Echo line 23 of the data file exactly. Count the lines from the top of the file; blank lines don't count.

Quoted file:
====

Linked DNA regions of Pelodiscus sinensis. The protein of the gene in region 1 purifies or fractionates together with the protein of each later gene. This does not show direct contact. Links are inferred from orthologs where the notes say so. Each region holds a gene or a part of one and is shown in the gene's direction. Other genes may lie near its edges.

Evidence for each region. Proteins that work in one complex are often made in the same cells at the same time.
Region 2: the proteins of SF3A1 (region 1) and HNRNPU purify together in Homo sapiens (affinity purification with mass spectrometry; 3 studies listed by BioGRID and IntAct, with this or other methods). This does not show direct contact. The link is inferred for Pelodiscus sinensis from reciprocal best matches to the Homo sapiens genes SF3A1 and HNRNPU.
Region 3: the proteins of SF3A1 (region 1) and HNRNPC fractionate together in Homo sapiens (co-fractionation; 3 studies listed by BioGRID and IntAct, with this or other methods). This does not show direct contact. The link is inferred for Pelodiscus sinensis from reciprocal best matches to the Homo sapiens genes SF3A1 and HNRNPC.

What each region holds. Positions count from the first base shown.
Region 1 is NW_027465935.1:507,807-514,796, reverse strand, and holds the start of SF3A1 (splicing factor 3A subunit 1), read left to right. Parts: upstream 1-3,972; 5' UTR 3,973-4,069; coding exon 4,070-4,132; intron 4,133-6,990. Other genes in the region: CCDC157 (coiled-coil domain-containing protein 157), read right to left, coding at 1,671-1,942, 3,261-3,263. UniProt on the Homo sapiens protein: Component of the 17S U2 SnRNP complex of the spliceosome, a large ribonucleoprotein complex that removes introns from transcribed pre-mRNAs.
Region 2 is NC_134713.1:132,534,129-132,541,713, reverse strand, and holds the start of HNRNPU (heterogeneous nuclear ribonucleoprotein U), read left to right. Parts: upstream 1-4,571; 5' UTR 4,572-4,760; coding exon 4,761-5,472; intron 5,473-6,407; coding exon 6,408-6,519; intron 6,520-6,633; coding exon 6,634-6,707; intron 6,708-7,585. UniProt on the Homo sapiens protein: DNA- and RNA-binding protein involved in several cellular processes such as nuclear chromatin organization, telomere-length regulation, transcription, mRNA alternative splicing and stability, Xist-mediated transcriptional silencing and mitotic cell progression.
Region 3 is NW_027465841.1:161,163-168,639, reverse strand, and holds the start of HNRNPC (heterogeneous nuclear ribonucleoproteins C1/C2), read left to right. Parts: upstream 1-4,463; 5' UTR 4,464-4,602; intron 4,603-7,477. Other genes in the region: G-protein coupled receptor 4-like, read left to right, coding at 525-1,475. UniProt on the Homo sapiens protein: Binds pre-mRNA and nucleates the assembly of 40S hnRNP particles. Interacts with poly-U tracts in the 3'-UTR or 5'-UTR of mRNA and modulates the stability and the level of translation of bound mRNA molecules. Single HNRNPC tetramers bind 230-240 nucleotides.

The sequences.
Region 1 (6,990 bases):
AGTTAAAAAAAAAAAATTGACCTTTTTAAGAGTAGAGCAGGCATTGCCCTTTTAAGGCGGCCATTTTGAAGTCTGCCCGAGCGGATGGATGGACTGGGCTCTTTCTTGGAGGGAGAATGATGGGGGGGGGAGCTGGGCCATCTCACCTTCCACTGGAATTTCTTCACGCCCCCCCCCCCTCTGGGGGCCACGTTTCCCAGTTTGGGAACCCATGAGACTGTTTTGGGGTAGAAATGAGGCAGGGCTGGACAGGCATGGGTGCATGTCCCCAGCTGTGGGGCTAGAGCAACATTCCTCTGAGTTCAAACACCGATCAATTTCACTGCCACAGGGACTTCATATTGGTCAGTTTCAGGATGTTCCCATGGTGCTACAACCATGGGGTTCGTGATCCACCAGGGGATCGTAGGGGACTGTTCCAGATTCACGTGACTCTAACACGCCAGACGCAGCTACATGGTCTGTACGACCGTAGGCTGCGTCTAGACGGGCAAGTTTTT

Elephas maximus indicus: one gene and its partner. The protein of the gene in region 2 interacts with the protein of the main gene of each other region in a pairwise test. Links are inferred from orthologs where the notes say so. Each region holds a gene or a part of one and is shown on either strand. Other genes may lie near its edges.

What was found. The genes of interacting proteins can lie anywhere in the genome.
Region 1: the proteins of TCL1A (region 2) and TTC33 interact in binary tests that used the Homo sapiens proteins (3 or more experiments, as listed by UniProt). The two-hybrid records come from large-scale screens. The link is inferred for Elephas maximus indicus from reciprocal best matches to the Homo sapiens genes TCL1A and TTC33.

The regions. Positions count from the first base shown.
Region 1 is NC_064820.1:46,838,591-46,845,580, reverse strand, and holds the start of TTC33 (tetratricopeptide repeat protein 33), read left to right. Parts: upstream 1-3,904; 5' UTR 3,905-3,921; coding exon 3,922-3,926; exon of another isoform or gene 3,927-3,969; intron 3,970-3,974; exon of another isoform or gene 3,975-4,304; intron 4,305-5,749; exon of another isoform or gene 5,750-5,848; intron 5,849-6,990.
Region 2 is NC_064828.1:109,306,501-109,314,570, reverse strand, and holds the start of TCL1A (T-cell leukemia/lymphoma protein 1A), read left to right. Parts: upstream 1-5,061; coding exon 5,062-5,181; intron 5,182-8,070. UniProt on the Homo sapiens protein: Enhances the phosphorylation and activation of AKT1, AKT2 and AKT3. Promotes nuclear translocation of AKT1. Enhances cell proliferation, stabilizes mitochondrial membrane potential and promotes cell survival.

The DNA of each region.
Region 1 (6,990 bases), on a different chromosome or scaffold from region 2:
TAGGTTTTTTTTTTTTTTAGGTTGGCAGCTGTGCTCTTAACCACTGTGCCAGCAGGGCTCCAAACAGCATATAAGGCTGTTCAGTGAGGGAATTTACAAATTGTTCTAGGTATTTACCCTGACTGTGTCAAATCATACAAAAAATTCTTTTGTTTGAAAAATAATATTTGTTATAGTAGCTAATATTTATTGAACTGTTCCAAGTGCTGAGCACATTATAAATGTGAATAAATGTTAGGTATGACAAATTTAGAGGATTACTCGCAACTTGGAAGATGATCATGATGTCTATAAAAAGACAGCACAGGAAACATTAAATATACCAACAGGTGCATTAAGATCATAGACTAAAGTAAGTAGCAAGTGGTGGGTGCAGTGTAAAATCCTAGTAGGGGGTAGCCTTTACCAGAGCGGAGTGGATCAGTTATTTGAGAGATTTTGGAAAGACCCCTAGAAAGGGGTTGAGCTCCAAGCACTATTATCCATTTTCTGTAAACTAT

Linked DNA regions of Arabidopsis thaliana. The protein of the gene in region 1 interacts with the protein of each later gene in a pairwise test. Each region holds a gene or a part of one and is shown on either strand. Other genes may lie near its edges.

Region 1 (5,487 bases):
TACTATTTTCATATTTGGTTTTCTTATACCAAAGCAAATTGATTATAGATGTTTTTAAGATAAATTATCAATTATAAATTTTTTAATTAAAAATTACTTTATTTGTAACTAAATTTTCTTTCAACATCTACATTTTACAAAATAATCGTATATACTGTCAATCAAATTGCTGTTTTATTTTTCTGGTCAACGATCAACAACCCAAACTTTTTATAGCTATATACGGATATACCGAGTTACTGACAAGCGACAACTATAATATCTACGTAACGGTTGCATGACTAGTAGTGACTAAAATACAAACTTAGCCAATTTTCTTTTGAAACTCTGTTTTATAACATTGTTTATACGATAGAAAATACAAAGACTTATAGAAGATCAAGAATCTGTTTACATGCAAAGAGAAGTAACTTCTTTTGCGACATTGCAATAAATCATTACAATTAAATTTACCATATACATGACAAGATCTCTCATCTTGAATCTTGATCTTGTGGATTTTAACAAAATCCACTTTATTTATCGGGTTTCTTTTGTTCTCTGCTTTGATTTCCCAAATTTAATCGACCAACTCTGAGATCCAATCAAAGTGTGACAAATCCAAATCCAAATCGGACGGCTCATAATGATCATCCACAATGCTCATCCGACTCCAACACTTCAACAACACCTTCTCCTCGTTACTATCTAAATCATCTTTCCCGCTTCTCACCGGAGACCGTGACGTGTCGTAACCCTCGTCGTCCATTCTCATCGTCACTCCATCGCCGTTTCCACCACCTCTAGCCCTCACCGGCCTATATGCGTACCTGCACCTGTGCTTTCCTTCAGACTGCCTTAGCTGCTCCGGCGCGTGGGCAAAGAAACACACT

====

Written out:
TACTATTTTCATATTTGGTTTTCTTATACCAAAGCAAATTGATTATAGATGTTTTTAAGATAAATTATCAATTATAAATTTTTTAATTAAAAATTACTTTATTTGTAACTAAATTTTCTTTCAACATCTACATTTTACAAAATAATCGTATATACTGTCAATCAAATTGCTGTTTTATTTTTCTGGTCAACGATCAACAACCCAAACTTTTTATAGCTATATACGGATATACCGAGTTACTGACAAGCGACAACTATAATATCTACGTAACGGTTGCATGACTAGTAGTGACTAAAATACAAACTTAGCCAATTTTCTTTTGAAACTCTGTTTTATAACATTGTTTATACGATAGAAAATACAAAGACTTATAGAAGATCAAGAATCTGTTTACATGCAAAGAGAAGTAACTTCTTTTGCGACATTGCAATAAATCATTACAATTAAATTTACCATATACATGACAAGATCTCTCATCTTGAATCTTGATCTTGTGGATTTTAACAAAATCCACTTTATTTATCGGGTTTCTTTTGTTCTCTGCTTTGATTTCCCAAATTTAATCGACCAACTCTGAGATCCAATCAAAGTGTGACAAATCCAAATCCAAATCGGACGGCTCATAATGATCATCCACAATGCTCATCCGACTCCAACACTTCAACAACACCTTCTCCTCGTTACTATCTAAATCATCTTTCCCGCTTCTCACCGGAGACCGTGACGTGTCGTAACCCTCGTCGTCCATTCTCATCGTCACTCCATCGCCGTTTCCACCACCTCTAGCCCTCACCGGCCTATATGCGTACCTGCACCTGTGCTTTCCTTCAGACTGCCTTAGCTGCTCCGGCGCGTGGGCAAAGAAACACACT